Henry Siegman writes:
What conclusions are to be drawn about the state of Middle East peacemaking from the extraordinary spectacle of the adversarial encounter between President Barack Obama and Israeli Prime Minister Benjamin Netanyahu and their several major adversarial addresses in the second half of May?
The spectacle did not bring an Israeli-Palestinian peace agreement any closer. Indeed, Netanyahu’s address to the U.S. Congress, no less than Congress’s reaction to that speech, effectively buried the Middle East peace process for good. For what America’s solons were jumping up and down to applaud so wildly as they pandered pathetically to the Israel lobby was Netanyahu’s rejection of a two-state solution to the Israel-Palestine conflict, thus endorsing his determination to maintain permanently Israel’s colonial project in the West Bank.
If Netanyahu succeeds in his objective, these members of Congress will be able to take credit for an Israeli apartheid regime that former Prime Ministers Ehud Barak, Ariel Sharon, and Ehud Olmert predicted would be the inescapable consequence of policies the congressmen cheered and promised to continue to support as generously as they have in the past.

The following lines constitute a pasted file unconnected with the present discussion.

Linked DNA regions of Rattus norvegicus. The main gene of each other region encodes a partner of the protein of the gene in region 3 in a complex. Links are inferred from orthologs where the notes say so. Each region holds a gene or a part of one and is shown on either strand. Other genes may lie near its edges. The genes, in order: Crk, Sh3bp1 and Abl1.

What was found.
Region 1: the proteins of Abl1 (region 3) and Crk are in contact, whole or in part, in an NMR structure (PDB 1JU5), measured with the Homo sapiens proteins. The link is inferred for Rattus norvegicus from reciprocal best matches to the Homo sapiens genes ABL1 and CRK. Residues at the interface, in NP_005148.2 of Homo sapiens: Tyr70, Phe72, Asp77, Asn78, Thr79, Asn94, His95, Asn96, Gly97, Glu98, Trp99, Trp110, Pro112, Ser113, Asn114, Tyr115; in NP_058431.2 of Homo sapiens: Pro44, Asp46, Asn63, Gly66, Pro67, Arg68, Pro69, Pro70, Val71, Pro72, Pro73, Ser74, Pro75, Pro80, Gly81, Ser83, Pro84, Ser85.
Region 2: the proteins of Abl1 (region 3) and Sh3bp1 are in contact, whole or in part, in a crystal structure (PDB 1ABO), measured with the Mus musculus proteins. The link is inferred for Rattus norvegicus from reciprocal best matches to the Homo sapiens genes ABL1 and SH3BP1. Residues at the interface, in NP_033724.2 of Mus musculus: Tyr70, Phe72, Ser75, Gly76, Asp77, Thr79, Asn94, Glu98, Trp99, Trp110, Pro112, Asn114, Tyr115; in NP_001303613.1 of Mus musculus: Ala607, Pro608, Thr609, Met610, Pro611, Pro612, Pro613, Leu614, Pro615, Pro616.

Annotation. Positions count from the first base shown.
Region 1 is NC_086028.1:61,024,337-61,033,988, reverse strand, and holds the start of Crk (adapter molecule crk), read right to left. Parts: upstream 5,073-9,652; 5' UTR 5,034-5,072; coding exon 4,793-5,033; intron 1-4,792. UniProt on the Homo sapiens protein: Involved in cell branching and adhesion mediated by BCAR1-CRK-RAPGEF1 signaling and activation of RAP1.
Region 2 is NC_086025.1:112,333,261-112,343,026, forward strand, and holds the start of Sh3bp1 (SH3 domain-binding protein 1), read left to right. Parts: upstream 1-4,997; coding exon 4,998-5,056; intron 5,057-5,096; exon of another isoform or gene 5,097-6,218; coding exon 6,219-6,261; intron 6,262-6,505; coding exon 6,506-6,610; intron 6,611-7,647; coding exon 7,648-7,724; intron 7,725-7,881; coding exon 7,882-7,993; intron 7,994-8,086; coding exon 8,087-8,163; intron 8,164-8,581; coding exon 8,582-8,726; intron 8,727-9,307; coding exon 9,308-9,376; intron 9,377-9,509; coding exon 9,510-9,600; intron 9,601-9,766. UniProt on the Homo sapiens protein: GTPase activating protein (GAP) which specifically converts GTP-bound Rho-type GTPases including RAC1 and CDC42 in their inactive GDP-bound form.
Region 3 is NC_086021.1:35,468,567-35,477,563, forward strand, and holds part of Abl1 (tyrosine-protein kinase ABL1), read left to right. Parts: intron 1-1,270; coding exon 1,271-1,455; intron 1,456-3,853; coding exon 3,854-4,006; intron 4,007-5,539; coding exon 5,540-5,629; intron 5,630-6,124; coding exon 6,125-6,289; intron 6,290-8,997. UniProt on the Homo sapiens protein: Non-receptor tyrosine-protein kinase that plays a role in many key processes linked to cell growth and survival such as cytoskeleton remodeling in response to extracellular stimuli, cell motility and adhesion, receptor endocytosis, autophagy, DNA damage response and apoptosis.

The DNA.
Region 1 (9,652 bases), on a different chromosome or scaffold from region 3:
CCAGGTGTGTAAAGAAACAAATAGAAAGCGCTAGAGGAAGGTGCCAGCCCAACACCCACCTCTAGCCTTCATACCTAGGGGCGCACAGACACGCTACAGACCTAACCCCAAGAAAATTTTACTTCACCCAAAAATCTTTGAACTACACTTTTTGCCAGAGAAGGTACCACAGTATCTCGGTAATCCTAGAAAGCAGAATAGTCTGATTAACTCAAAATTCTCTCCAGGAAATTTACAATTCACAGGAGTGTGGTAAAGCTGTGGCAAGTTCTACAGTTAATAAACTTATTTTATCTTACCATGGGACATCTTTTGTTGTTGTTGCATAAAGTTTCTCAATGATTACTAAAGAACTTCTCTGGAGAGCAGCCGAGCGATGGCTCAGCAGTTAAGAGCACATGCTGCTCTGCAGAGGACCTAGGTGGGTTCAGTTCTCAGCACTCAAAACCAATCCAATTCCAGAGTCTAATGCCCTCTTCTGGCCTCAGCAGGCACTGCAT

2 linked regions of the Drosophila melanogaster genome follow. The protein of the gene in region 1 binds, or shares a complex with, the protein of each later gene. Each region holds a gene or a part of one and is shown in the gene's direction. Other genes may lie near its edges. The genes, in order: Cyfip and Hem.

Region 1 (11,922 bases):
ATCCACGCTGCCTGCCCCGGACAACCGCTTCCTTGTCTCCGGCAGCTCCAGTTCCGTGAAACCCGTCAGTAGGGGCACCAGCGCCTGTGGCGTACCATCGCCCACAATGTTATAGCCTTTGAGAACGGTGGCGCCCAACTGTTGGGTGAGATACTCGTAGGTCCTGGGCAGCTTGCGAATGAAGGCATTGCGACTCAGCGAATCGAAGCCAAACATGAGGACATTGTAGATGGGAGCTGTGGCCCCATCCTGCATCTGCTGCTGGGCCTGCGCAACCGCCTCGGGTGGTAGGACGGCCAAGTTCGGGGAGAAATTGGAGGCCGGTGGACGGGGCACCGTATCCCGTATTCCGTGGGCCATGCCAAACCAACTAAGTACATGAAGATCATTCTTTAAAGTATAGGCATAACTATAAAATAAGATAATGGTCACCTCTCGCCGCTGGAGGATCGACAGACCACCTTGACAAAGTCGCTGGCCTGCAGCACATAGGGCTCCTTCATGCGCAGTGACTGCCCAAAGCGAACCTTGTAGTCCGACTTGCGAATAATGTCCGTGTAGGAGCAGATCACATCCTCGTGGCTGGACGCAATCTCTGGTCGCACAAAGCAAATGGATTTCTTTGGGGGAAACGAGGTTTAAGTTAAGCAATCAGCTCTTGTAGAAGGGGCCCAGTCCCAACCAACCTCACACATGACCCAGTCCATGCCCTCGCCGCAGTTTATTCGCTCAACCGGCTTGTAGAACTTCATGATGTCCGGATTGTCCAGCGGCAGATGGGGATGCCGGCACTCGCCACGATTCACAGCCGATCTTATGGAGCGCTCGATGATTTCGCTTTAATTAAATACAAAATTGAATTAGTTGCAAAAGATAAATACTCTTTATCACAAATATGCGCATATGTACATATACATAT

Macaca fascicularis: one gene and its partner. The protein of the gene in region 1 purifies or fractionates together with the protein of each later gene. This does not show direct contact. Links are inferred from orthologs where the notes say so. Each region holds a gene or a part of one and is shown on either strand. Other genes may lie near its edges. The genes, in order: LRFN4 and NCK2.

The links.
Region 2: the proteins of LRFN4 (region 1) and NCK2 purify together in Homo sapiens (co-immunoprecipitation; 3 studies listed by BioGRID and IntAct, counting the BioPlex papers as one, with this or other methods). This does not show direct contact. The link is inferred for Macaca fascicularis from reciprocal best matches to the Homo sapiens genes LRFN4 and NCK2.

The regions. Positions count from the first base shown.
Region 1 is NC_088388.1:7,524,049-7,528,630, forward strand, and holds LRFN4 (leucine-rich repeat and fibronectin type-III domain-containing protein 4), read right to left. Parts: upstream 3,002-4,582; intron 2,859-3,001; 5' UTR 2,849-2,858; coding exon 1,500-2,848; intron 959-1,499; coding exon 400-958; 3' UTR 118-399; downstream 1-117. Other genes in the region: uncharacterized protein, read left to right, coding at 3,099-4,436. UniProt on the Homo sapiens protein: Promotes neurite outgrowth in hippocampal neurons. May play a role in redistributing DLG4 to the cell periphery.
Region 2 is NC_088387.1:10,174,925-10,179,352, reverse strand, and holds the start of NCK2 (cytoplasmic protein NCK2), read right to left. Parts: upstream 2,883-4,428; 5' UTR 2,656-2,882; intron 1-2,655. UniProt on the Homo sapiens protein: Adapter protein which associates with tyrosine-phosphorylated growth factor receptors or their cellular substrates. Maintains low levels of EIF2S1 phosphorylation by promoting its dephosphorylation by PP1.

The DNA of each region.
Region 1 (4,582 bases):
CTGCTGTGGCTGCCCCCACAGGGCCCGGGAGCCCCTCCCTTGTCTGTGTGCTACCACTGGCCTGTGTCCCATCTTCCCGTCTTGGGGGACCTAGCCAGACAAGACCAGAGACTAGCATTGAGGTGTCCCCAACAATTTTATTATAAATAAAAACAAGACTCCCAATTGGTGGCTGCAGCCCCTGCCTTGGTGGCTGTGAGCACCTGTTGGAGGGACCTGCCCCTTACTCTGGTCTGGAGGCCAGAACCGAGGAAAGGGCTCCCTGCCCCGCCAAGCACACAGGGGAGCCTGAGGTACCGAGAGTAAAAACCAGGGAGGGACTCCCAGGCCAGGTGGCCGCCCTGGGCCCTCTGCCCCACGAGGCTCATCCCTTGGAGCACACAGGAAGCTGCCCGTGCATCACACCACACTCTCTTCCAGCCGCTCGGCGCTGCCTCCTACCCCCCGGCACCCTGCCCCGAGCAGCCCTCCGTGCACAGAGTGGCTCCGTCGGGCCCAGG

Unfortunately, it is an outcome made more likely by Obama’s insistence that a United Nations resolution could never bring about Palestinian statehood. He was wrong about that. That the United Nations can create a state was affirmed and celebrated not by enemies of Israel but in Israel’s own Declaration of Independence of 1948. It is the U.N. Partition Resolution of 1947, not negotiations between the Jews and Arabs of Palestine, that is cited in that declaration as having brought about the state of Israel and the source of its legitimacy.
It is the United Nations, not Netanyahu nor even the United States, that can and should bring the state of Palestine into being — and would do so if the United States were not to prevent it. The bilateral talks with Netanyahu that Obama is insisting Palestinians return to will only continue to serve, as they have in the past, as cover for the expansion of Israeli settlements whose purpose it is to annex (i.e., steal) enough Palestinian territory to preclude the possibility of Palestinian statehood.